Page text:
Grain Trade Australia's commodity standards have a nil tolerance for bunt in all grades of barley.


Covered smut of barley can be effectively controlled by using fungicide seed treatments every year.

Following infection new seed should be obtained from a clean source. Resistant varieties are available.

Loose smut of barley

Loose smut of barley, like wheat, is caused by the fungus Ustilago tritici (U. nuda).

However, the strain of loose smut that attacks wheat does not attack barley and vice-versa.

What to look for

Symptoms of barley loose smut are similar to those of wheat loose smut.

Until ear emergence effected plants often do not exhibit symptoms. Effected heads usually emerge before healthy ones and all the grain is replaced with a mass of dark brown spores.

Photo of 2 barley heads with grain replaced by dark brown spores.

The spores are initially loosely held by a thick membrane that soon breaks releasing the spores onto other heads. Finally all that remains is bare stalks where the spores once were.

Life cycle

As loose smuts of wheat and barley have similar life cycles see the section on the life cycle of wheat loose smut.

Receival standards

The Grain Trade Australia commodity standards have a maximum tolerance of 0.1 gram of smut pieces per half litre in all grades of barley.


Using systemic seed treatments every year will effectively control this disease.

Following a loose smut outbreak in a crop new clean seed should be sourced.

Smut of oat

Oats are affected by both loose (Ustilago avenae) and covered (Ustilago segetum var. hordei) smut. The field symptoms of these two diseases are often indistinguishable.

The regular use of seed treatments effectively controls these diseases.

What to look for

Smut infections of oats are usually not apparent until head emergence.

At emergence, infected heads contain masses of dark brown to black spores that have replaced each grain. These spore masses are held in place by a thin membrane that often breaks allowing the spores to spread to healthy seeds.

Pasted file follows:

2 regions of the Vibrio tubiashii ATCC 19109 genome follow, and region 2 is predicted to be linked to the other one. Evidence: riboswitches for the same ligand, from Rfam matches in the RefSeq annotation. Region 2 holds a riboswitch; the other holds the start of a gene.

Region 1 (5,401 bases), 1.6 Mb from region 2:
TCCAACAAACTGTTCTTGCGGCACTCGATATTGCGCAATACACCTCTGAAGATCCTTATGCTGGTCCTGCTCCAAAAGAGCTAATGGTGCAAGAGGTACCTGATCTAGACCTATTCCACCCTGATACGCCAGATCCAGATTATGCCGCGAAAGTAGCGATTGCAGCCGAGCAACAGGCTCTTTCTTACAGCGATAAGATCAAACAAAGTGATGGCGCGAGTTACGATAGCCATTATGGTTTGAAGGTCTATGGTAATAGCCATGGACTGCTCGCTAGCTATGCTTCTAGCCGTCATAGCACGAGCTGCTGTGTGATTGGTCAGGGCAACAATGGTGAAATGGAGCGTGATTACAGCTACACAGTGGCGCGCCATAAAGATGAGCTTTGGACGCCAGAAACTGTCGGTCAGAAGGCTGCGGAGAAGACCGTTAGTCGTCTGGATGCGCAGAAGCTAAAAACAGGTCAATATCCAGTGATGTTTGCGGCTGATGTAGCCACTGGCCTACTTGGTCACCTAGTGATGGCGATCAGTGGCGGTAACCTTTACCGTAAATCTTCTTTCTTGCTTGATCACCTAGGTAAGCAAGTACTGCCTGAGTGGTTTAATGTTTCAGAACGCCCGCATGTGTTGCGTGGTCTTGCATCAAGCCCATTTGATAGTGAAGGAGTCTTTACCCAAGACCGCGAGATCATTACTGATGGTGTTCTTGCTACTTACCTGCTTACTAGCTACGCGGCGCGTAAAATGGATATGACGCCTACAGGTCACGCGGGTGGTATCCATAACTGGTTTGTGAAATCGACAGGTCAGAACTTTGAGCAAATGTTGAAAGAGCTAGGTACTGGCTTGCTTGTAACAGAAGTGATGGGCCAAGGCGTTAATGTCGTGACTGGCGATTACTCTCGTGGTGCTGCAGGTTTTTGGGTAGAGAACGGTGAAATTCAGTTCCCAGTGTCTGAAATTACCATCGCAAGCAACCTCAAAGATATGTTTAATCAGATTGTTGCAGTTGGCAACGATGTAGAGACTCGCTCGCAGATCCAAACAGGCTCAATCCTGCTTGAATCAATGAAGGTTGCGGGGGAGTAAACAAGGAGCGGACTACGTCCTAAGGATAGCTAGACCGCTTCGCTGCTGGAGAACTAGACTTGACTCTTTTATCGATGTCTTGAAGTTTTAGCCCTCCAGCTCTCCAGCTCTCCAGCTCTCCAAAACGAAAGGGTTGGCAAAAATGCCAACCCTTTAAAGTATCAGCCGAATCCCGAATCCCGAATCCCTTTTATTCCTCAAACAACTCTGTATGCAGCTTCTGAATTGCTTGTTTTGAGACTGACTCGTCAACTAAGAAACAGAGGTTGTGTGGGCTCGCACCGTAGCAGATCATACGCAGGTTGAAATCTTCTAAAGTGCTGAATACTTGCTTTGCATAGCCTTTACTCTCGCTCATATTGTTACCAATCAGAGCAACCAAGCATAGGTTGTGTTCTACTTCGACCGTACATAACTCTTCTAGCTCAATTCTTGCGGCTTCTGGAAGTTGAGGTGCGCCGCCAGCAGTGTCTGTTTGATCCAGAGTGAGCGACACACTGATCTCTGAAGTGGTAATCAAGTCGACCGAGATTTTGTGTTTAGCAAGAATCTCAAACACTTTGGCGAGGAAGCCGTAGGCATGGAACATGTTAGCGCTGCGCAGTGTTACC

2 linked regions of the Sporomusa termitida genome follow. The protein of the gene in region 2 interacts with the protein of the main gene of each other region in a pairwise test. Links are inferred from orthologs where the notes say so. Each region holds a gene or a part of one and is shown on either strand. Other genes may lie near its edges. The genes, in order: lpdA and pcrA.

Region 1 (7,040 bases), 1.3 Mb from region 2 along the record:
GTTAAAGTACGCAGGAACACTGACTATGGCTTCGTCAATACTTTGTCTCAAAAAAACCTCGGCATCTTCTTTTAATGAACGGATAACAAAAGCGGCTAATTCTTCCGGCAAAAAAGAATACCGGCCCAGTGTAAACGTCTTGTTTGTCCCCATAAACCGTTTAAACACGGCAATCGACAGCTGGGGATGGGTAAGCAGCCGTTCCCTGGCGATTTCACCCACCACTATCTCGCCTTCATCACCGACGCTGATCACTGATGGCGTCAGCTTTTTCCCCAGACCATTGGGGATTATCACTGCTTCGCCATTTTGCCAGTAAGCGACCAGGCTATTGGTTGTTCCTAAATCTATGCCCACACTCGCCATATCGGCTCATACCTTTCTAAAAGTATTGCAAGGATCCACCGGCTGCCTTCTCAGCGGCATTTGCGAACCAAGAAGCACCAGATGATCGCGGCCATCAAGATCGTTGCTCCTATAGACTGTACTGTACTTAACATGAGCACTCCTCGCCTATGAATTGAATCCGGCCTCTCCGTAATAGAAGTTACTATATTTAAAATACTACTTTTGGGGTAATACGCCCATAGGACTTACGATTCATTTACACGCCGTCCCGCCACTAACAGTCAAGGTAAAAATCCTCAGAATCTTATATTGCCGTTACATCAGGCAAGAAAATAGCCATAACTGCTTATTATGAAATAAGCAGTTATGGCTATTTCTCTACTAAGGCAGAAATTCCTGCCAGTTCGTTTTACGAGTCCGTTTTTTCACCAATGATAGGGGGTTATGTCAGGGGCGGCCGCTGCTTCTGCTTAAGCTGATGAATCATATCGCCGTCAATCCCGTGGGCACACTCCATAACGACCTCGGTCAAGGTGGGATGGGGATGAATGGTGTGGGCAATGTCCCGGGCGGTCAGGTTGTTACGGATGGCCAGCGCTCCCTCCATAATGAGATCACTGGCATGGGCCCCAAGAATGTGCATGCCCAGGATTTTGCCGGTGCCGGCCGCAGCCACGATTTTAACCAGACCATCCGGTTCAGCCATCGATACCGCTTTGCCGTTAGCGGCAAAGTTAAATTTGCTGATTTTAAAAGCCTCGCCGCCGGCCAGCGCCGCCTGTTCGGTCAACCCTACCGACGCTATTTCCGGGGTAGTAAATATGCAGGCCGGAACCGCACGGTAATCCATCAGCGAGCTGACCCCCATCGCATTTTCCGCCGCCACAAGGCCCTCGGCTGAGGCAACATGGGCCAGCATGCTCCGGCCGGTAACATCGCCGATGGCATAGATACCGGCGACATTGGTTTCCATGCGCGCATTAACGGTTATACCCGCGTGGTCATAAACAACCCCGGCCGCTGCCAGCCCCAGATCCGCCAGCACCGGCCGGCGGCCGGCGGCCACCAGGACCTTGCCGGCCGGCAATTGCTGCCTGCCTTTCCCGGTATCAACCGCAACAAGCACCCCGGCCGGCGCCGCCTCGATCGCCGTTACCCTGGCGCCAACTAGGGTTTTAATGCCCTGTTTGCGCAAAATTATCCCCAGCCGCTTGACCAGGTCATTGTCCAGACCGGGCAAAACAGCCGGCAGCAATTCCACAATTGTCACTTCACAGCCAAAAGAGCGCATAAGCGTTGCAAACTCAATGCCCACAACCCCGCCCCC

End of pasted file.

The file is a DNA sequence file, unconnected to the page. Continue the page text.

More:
Photo of 3 oat heads, one healthy, the other two with black spores replacing the grain

Life cycle

Normally spores survive from one season to the next in contaminated seed lots.

At sowing the smut fungus infects the emerging seedling, and this is favoured by early sowing into warm seed beds. Following infection the fungus grows systemically within the plant without producing symptoms.

At flowering the fungus grows into the floret and replaces the developing grain with spores.


Using systemic seed treatments every year will effectively control this disease.

Following a smut outbreak in a crop new clean seed should be sourced.

Karnal bunt of wheat

Karnal bunt, also known as partial bunt, is caused by the fungus Tilletia indica and does not occur in Australia. It does occur in the USA, Mexico, India, Afghanistan, Pakistan and parts of Nepal and Iraq.

Photo of discoloured seeds

It is most likely that if Karnal bunt was to arrive in Australia it will be initially detected in a seed lot because of its odour.

Like bunt of wheat, grain affected with Karnal bunt also has a strong fishy odour. Closer examination of a seed lot affected with Karnal bunt will reveal partially bunted seeds as only part of the grain is effected by disease.

Karnal bunt is most likely to enter Australia either on diseased grain or as spores on travellers' clothing.

To prevent the introduction of this disease to Australia it is important that all seed imports to Australia occur through appropriate quarantine facilities, and that travellers to overseas farms thoroughly wash all clothing on return to Australia.

Suspect samples must be reported to Agriculture Victoria immediately.

More information


If you need more information or help contact:

Dr Grant Hollaway
Dr Mark McLean
Cereal Pathologists – Horsham
Contact: 03 5450 8301

Field Crops Pathology
Grains Innovation Park
110 Natimuk Rd
Horsham 3400
Telephone: 03 5450 8301

Or call the Customer Service Centre, 136 186


Grant Hollaway and Frank Henry. Support by the Grains Research and Development Corporation is gratefully acknowledged.

Page last updated: 09 Jun 2022